Firstly,THANK YOU!!!,you clicked on this page! I sincerely appreciate that you did that.Secondly for those who don't know what this suggest you read the rather lengthy,however VERY interesting text below all the fillout forms
Now that you've finished reading that or you already know what i'm talking about. This will be exactly the same thing but instead of 30 players there will 20 players and instead of being 350x350 it will be 300x300 and there will be four pre-made clans of five players. If you to take part in this please copy the form below and answer the questions.....minimum age is 10. you it is requested that you be from an english speaking country and that you speak good english.
Am I able to play for 2-3 weekly 2-3 hour sessions? :
What Country do I come from? :
Skype Username? :
Minecraft username :
Why do I want to take part? :
Thank you soooo much for reading this.Please take the time to vote up the topic.
The text and pictures below are not mine ,they are simply here for the readers convenience,No breach of copyright intended.all of the text and pictures below belong to WordworksExperiment
If you were to catch a glimpse of this world you would figure that someone got out of control with TNT and made a giant scar of the whole world. The results look very similar. It’s something even scarier though. Something worse. What you’re looking at is the result of human interaction with limited resources. In a very coordinated experiment 30 players spent 2-5 hours playing in a 350x350 world trapped in bedrock. To keep everything fair the server was only running when everyone was available to play. These screenshots come from 2 months after the experiment started. I would personally like to thank everyone that participated (who wished to stay anonymous). To make things more organized world chat use was discouraged unless you had a global message. Communication was to be minimal and done through third party programs. The limited/restricted communication made groups/clans/guilds possible.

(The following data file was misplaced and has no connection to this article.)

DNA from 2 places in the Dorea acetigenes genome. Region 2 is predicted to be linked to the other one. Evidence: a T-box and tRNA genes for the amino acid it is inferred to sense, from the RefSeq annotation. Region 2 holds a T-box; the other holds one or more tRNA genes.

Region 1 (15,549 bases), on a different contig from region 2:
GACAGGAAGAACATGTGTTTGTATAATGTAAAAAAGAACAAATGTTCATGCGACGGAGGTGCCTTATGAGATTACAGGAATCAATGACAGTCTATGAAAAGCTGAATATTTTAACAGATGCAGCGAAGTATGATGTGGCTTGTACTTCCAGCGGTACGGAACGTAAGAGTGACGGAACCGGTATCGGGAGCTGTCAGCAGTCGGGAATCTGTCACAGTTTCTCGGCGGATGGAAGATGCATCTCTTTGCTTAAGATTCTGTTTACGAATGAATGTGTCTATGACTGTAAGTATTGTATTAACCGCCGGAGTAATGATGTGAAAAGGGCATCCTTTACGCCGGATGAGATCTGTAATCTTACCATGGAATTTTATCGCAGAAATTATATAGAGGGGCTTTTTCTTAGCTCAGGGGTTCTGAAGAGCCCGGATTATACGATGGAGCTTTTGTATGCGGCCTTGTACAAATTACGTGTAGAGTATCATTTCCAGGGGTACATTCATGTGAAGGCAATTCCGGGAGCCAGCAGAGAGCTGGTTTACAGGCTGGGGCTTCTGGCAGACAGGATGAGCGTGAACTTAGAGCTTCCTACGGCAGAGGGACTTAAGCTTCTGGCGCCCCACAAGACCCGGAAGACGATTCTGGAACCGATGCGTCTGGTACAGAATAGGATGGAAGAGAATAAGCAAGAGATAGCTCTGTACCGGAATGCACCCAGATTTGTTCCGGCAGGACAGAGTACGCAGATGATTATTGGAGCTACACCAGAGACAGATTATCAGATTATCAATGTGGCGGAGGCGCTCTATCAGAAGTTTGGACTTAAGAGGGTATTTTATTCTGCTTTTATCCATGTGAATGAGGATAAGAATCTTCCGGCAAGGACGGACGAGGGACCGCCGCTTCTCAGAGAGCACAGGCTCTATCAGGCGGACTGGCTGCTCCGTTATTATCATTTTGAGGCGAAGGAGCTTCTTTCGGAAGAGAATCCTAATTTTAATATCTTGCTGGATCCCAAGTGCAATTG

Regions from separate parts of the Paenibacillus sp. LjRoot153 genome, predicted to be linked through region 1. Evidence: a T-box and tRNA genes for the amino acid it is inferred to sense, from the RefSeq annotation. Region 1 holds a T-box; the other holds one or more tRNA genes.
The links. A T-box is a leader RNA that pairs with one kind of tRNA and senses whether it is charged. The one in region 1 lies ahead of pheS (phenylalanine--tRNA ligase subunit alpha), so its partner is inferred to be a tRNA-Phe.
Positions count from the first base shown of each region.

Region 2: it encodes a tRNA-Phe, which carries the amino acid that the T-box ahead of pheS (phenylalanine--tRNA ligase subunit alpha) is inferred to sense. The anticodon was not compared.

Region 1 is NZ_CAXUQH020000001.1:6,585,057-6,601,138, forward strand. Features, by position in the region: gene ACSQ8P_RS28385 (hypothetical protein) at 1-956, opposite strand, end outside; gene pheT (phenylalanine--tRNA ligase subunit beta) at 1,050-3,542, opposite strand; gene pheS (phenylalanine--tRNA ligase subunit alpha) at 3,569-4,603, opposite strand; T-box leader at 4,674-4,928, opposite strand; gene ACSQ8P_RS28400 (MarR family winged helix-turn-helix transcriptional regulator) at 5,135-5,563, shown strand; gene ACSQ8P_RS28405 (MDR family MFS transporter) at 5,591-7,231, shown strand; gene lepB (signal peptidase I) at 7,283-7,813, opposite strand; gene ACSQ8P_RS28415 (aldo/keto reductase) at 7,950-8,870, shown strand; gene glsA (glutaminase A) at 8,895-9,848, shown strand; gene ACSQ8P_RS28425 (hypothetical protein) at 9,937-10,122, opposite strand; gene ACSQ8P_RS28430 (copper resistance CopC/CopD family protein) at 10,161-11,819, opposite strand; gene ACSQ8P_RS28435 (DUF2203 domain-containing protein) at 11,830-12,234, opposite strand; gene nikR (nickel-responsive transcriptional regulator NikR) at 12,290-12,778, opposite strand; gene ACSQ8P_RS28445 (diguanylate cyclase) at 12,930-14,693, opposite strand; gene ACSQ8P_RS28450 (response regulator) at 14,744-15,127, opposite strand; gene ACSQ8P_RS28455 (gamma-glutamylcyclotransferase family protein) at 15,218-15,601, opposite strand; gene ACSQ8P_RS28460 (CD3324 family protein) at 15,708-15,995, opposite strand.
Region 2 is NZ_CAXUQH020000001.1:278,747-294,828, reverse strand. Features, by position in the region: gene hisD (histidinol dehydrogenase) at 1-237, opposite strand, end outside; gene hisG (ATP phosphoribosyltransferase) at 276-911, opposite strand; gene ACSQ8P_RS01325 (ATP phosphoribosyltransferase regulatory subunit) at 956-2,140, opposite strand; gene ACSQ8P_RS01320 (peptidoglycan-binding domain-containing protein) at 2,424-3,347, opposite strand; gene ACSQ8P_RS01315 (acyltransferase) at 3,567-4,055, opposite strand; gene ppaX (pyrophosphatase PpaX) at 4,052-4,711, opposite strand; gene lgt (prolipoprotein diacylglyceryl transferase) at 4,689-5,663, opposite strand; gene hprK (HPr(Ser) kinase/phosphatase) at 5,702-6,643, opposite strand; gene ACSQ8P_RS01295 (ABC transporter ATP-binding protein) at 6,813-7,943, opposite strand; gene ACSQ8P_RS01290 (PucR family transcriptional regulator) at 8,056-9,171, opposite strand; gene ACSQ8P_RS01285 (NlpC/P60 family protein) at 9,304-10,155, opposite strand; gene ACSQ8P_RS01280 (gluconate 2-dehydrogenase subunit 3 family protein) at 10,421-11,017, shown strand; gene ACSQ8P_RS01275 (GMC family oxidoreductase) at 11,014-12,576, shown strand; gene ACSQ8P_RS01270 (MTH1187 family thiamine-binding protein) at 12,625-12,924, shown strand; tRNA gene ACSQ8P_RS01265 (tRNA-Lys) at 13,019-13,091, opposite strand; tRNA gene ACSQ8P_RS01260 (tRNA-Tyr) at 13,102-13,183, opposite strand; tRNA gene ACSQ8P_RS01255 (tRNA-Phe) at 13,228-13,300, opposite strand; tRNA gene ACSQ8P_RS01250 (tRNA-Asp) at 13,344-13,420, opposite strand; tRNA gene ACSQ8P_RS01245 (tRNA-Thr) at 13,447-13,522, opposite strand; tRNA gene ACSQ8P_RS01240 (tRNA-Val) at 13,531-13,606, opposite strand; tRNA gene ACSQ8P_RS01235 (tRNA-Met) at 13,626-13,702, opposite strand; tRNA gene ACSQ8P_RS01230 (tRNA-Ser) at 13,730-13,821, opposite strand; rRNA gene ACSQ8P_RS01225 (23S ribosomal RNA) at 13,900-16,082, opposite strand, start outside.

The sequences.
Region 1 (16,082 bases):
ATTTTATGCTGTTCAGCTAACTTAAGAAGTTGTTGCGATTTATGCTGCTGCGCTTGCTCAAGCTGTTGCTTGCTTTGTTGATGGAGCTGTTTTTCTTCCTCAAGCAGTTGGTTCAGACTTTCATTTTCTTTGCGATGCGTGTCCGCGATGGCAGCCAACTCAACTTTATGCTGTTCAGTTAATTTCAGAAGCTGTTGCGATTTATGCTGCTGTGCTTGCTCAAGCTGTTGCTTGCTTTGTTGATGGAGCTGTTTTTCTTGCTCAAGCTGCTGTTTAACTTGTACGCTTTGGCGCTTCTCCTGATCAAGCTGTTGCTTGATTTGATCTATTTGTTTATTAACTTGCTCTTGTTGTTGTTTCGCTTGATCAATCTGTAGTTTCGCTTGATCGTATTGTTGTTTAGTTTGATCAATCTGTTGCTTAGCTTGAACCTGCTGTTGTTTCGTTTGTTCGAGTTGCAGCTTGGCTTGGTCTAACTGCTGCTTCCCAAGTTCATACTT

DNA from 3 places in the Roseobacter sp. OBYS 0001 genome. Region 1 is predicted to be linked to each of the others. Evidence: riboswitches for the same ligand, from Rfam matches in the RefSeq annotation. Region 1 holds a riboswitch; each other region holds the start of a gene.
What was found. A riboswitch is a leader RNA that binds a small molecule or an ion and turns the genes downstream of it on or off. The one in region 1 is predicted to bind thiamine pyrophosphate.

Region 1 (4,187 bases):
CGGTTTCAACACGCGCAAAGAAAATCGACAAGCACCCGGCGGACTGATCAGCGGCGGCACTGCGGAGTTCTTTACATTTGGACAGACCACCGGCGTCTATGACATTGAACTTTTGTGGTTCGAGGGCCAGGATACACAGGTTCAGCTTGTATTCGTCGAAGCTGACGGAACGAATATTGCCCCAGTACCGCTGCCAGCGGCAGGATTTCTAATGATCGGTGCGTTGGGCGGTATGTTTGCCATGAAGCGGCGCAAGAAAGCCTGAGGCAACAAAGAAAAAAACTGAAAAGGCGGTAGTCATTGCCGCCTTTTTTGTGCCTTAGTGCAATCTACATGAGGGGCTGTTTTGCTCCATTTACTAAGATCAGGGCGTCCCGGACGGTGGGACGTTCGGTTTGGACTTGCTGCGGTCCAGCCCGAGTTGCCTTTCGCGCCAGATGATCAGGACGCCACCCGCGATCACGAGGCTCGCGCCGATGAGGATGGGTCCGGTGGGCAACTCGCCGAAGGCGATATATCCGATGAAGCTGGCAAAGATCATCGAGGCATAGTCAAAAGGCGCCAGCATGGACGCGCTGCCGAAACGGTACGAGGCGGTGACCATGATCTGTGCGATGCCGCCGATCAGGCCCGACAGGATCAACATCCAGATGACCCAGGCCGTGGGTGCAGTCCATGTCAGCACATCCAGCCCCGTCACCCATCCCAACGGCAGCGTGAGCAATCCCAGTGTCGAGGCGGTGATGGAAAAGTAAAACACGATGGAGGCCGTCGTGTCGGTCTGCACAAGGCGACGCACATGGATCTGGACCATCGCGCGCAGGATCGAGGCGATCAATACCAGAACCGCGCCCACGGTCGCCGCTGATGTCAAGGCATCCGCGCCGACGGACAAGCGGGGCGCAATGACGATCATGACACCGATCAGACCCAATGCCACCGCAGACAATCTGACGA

The players were unaware of what I was testing; they went into the server with the following rule: “Never leave the bedrock walls”. Some players realized the challenge at hand immediately, but most were unaware of how devastating the consequences of their actions would be. First resource to go was clay, clay became completely depleted in three days. Brick houses did not last long and in most cases were impossible to complete. The loss of a resource such as clay was a small warning most players missed. In the first week trees became rare. Trees never left the map completely but wood being an essential part of game progression in Minecraft made saplings worth more. This is the point in the game where players banded together into smaller groups with the goal of working together to build stuff. Four large clans emerged. “The Brotherhood”, “The Axe”, “The Dwarves” and the most successful “Merchant’s Guild”. During this time they co-existed peacefully with minor fights over trees and saplings, most did well with their own tree farms. Strip mining began. Resources like iron were abundant and most got wasted into weapons and armor. During this time iron was running out and the only practical use of it was buckets/pickaxes for diamond and doors were plausible due to the need for protection. It should be obvious that Diamonds only use was obsidian which would be a great for protection. Diamonds being extremely rare made them already valuable, but the players being aware that the supply was limited made it a rush to find them as fast as possible. Within 2 weeks production was flying. There was a local Nether Portal which was useful because it supplied an endless resource to build with that had no repercussions upon the map. The portal didn’t make it a week, soon the obsidian was stolen by The Brotherhood and used in there castle. The Merchant’s Guild made a quick profit off of this by having the only optional Nether Portal while resources like diamonds became rarer. The Merchants Guild was efficient and used trade to strive in this harsh world. They would trade netherack/cobblestone/rare ores for usable materials such as saplings/wood/dirt/string/wool/sand/etc.